Can I Wear my Hearing Aid While I’m Wearing my Glasses?

Hearing impaired man working with laptop and mobile phone at home or office while wearing hearing aids and glasses at the same time.

Movies and TV shows tend to utilize close-ups (often extreme close-ups) when the action starts getting really intense. That’s because the human face conveys a lot of information (more information than you’re probably consciously aware of). To say that human beings are very facially centered is, well, not a stretch.

So it’s not surprising that the face is where all of our main sensors are, eyes, ears, and mouth, nose. The face is cram packed (in a visually excellent way, of course).

But this can become problematic when you need multiple assistive devices. It can become a little awkward when you wear a hearing aid and wear glasses simultaneously, for instance. In some circumstances, you might even have challenges. These tips on how to use hearing aids and glasses simultaneously can help you handle those challenges, and get you ready for your (metaphorical) closeup!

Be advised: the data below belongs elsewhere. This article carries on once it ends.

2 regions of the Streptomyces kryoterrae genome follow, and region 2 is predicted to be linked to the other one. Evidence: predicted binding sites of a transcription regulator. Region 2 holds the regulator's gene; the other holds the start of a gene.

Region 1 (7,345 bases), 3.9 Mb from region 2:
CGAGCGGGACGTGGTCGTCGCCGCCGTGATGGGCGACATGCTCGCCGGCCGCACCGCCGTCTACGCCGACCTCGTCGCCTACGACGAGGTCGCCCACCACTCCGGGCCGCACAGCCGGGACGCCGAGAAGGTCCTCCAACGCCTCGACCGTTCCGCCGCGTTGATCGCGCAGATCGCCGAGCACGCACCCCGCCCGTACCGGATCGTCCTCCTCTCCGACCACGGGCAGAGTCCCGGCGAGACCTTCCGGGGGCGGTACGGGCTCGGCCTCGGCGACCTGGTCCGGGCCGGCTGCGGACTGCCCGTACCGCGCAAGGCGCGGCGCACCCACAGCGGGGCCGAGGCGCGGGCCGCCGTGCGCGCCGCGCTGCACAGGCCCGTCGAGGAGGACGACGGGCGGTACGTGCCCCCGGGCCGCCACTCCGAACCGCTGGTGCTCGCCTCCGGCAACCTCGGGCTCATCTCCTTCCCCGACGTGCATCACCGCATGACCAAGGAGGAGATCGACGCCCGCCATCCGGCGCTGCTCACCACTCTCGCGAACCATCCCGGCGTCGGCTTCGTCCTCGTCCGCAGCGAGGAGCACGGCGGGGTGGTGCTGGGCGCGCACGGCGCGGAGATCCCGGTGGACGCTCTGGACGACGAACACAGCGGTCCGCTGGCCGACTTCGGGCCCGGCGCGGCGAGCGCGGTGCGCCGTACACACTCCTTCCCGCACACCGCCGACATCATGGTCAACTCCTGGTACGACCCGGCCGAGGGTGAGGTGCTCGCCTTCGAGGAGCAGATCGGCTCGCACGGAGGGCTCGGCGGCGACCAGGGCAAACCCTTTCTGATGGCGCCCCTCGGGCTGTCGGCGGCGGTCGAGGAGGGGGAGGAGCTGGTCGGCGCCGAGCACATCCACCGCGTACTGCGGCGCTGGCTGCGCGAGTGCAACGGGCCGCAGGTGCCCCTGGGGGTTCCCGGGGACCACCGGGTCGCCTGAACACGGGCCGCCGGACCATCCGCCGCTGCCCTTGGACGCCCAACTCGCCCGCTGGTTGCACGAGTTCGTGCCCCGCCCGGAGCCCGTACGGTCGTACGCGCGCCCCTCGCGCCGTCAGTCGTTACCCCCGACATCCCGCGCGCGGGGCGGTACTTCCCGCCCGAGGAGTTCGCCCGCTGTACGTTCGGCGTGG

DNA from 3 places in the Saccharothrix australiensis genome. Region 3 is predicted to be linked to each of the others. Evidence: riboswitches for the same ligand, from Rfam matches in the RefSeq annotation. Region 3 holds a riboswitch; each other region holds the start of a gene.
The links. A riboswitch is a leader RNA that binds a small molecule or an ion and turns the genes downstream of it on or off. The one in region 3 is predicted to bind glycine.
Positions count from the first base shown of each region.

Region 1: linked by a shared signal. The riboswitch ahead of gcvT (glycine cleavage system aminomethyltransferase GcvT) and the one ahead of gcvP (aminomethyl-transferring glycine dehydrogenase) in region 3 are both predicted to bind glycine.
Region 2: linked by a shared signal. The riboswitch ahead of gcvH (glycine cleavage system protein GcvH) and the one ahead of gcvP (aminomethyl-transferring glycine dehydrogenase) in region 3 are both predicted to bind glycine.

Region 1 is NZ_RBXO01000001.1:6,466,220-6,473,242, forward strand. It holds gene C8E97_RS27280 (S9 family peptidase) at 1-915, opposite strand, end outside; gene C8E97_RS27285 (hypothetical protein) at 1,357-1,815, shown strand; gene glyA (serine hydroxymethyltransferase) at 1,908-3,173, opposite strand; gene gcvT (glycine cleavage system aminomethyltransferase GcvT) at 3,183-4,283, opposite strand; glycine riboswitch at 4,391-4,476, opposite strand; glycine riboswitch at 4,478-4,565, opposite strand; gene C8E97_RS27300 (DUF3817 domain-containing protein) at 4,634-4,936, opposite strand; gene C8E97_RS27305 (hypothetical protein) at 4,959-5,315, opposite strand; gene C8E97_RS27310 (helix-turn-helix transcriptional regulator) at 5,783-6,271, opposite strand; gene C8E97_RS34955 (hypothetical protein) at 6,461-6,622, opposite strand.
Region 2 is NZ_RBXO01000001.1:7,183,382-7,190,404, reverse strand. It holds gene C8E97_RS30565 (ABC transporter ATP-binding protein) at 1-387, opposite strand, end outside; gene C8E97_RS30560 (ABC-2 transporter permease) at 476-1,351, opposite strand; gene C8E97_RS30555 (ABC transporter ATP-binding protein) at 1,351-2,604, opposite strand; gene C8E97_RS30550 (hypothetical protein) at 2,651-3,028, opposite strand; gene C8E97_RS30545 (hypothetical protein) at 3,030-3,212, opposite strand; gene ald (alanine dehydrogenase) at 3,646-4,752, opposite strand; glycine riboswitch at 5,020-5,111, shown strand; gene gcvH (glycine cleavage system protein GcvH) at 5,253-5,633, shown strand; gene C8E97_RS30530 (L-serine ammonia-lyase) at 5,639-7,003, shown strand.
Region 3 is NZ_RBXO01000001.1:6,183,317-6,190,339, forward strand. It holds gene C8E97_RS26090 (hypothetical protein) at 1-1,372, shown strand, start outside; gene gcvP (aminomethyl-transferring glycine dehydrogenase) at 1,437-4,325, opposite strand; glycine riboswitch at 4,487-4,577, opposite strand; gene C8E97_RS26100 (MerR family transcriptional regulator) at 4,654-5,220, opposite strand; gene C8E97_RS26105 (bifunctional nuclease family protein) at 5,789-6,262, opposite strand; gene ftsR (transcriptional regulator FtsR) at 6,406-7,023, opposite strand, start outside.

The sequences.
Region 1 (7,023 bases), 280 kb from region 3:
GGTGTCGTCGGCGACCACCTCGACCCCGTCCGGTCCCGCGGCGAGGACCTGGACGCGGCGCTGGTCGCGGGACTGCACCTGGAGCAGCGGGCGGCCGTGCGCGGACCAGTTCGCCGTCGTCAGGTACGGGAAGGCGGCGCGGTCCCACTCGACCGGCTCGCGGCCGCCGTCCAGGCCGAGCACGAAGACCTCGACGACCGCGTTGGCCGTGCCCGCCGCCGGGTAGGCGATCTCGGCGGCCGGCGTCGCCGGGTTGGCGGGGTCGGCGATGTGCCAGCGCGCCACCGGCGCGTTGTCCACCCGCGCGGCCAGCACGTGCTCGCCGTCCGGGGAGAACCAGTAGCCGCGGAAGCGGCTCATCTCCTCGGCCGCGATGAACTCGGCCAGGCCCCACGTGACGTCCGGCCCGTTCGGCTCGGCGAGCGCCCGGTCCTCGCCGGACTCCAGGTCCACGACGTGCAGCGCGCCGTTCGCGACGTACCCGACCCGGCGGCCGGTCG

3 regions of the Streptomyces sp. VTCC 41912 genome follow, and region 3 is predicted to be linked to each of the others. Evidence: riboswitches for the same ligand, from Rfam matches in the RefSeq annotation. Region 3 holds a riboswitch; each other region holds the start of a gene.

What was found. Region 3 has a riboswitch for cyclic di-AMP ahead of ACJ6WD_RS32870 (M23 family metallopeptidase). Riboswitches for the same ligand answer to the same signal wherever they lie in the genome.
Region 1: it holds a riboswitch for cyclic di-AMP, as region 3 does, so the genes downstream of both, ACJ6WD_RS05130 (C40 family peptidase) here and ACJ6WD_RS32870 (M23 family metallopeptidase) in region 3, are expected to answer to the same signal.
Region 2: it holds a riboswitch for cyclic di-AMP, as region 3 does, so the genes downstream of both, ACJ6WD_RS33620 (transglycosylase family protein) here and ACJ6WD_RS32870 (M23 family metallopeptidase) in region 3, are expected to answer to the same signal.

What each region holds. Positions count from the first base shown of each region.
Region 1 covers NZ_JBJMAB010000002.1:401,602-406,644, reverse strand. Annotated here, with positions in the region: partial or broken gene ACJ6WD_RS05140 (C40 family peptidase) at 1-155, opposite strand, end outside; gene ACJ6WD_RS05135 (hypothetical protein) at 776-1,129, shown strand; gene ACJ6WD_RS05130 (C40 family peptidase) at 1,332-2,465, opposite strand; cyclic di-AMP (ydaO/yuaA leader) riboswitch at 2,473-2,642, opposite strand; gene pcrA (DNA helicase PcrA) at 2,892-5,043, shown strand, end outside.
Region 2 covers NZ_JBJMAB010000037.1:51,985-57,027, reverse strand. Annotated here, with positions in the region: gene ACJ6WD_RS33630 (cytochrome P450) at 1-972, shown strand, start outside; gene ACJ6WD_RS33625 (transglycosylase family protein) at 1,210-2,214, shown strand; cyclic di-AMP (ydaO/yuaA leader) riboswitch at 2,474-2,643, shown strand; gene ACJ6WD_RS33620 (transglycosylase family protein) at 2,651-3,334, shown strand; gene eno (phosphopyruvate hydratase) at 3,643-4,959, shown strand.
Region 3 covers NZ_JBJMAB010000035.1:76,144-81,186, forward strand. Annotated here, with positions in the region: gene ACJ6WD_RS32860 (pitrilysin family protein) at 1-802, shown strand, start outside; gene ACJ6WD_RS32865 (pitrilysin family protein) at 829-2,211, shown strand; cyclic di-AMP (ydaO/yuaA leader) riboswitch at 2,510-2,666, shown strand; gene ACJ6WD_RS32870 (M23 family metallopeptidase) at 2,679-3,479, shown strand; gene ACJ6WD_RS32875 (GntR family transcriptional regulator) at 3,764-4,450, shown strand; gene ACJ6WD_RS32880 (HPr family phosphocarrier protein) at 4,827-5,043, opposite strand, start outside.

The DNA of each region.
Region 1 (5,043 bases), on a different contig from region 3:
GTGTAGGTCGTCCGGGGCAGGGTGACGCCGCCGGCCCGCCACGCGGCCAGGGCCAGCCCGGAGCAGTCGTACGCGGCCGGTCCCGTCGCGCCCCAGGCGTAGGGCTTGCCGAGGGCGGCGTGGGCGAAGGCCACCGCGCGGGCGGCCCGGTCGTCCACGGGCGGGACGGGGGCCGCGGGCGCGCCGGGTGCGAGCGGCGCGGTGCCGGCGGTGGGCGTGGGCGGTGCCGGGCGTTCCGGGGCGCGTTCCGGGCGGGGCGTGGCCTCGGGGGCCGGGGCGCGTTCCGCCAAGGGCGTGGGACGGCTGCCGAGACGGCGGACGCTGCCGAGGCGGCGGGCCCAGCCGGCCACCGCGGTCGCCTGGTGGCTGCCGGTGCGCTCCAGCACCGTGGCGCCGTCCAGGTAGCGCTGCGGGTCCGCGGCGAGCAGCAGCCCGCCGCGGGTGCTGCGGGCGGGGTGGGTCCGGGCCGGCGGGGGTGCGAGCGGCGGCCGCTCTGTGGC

Are glasses impeded by hearing aids?

It’s not uncommon for people to be concerned that their glasses and hearing aids might interfere with each other since both eyes and ears will need assistance for many people. That’s because both the positioning of hearing aids and the size of eyeglasses have physical constraints. For many individuals, using them together can result in discomfort.

There are a couple of principal concerns:

  • Skin irritation: Skin irritation can also be the result of all those things hanging off your face. If neither your glasses nor your hearing aids are fitting properly, this is particularly true.
  • Poor audio quality: It’s common for your audio quality to diminish when your glasses knock your hearing aids out of position.
  • Pressure: Somehow, both hearing aids and eyeglasses need to be attached to your face; the ear is the common anchor. However, having both a hearing aid and a pair of eyeglasses mounted on your ears can cause a sense of pressure and pain. This can also create pressure and strain around the temples.

So can hearing aids be used with glasses? Of course you can! It might seem like they’re contradictory, but behind-the-ear hearing aids can successfully be worn with glasses!

How to use hearing aids and glasses together

It might take a little work, but whatever your type of hearing aid, it can work with your glasses. For the objective of this article, we’ll be talking about behind-the-ear style hearing aids. This is because inside-the-canal hearing aids are far smaller and fit totally in your ear. In-ear-canal hearing aids almost never have a negative relationship with glasses.